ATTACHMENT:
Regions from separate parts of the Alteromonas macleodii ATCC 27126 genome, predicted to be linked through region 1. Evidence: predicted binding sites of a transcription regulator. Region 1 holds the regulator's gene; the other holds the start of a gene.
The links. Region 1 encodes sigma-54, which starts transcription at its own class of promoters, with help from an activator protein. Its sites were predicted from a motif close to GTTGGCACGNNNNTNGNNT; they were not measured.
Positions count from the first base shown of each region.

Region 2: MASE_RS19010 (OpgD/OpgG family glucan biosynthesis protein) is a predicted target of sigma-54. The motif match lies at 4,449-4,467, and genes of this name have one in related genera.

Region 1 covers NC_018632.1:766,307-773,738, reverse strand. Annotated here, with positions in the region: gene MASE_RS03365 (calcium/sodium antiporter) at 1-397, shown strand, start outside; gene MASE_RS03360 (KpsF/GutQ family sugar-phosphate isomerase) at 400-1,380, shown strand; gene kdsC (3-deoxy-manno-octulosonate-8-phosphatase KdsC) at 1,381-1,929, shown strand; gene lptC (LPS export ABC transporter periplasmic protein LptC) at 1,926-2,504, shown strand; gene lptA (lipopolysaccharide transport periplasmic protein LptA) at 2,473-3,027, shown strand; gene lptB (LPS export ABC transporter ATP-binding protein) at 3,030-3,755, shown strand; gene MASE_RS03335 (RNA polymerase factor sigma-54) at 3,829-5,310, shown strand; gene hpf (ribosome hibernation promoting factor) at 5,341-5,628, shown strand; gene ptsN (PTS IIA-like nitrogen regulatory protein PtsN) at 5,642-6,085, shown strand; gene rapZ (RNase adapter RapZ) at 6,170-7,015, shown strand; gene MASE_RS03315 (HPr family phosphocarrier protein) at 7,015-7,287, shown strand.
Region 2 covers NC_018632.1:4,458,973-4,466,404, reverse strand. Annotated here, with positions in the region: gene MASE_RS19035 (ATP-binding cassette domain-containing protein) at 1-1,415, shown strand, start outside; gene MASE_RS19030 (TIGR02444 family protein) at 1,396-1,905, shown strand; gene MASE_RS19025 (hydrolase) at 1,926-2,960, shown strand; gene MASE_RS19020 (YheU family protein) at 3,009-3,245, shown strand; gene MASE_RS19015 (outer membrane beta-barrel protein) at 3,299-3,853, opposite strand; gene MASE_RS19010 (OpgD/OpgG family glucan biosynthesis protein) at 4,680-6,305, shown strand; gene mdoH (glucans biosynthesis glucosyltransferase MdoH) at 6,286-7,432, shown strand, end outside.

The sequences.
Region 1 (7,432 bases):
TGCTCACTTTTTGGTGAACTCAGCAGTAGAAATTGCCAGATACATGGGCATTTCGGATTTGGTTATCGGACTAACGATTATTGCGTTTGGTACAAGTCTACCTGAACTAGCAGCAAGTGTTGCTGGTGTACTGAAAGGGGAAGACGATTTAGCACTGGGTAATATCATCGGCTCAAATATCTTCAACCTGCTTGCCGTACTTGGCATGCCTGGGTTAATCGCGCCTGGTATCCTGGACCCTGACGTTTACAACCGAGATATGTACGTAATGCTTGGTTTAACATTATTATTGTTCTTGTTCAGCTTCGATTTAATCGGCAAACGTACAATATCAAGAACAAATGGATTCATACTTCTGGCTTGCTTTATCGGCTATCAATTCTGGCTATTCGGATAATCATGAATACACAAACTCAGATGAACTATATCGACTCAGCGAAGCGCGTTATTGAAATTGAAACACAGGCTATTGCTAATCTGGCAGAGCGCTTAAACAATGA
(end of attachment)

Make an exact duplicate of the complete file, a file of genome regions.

Regions from separate parts of the Alteromonas macleodii ATCC 27126 genome, predicted to be linked through region 1. Evidence: predicted binding sites of a transcription regulator. Region 1 holds the regulator's gene; the other holds the start of a gene.
The links. Region 1 encodes sigma-54, which starts transcription at its own class of promoters, with help from an activator protein. Its sites were predicted from a motif close to GTTGGCACGNNNNTNGNNT; they were not measured.
Positions count from the first base shown of each region.

Region 2: MASE_RS19010 (OpgD/OpgG family glucan biosynthesis protein) is a predicted target of sigma-54. The motif match lies at 4,449-4,467, and genes of this name have one in related genera.

Region 1 covers NC_018632.1:766,307-773,738, reverse strand. Annotated here, with positions in the region: gene MASE_RS03365 (calcium/sodium antiporter) at 1-397, shown strand, start outside; gene MASE_RS03360 (KpsF/GutQ family sugar-phosphate isomerase) at 400-1,380, shown strand; gene kdsC (3-deoxy-manno-octulosonate-8-phosphatase KdsC) at 1,381-1,929, shown strand; gene lptC (LPS export ABC transporter periplasmic protein LptC) at 1,926-2,504, shown strand; gene lptA (lipopolysaccharide transport periplasmic protein LptA) at 2,473-3,027, shown strand; gene lptB (LPS export ABC transporter ATP-binding protein) at 3,030-3,755, shown strand; gene MASE_RS03335 (RNA polymerase factor sigma-54) at 3,829-5,310, shown strand; gene hpf (ribosome hibernation promoting factor) at 5,341-5,628, shown strand; gene ptsN (PTS IIA-like nitrogen regulatory protein PtsN) at 5,642-6,085, shown strand; gene rapZ (RNase adapter RapZ) at 6,170-7,015, shown strand; gene MASE_RS03315 (HPr family phosphocarrier protein) at 7,015-7,287, shown strand.
Region 2 covers NC_018632.1:4,458,973-4,466,404, reverse strand. Annotated here, with positions in the region: gene MASE_RS19035 (ATP-binding cassette domain-containing protein) at 1-1,415, shown strand, start outside; gene MASE_RS19030 (TIGR02444 family protein) at 1,396-1,905, shown strand; gene MASE_RS19025 (hydrolase) at 1,926-2,960, shown strand; gene MASE_RS19020 (YheU family protein) at 3,009-3,245, shown strand; gene MASE_RS19015 (outer membrane beta-barrel protein) at 3,299-3,853, opposite strand; gene MASE_RS19010 (OpgD/OpgG family glucan biosynthesis protein) at 4,680-6,305, shown strand; gene mdoH (glucans biosynthesis glucosyltransferase MdoH) at 6,286-7,432, shown strand, end outside.

The sequences.
Region 1 (7,432 bases):
TGCTCACTTTTTGGTGAACTCAGCAGTAGAAATTGCCAGATACATGGGCATTTCGGATTTGGTTATCGGACTAACGATTATTGCGTTTGGTACAAGTCTACCTGAACTAGCAGCAAGTGTTGCTGGTGTACTGAAAGGGGAAGACGATTTAGCACTGGGTAATATCATCGGCTCAAATATCTTCAACCTGCTTGCCGTACTTGGCATGCCTGGGTTAATCGCGCCTGGTATCCTGGACCCTGACGTTTACAACCGAGATATGTACGTAATGCTTGGTTTAACATTATTATTGTTCTTGTTCAGCTTCGATTTAATCGGCAAACGTACAATATCAAGAACAAATGGATTCATACTTCTGGCTTGCTTTATCGGCTATCAATTCTGGCTATTCGGATAATCATGAATACACAAACTCAGATGAACTATATCGACTCAGCGAAGCGCGTTATTGAAATTGAAACACAGGCTATTGCTAATCTGGCAGAGCGCTTAAACAATGA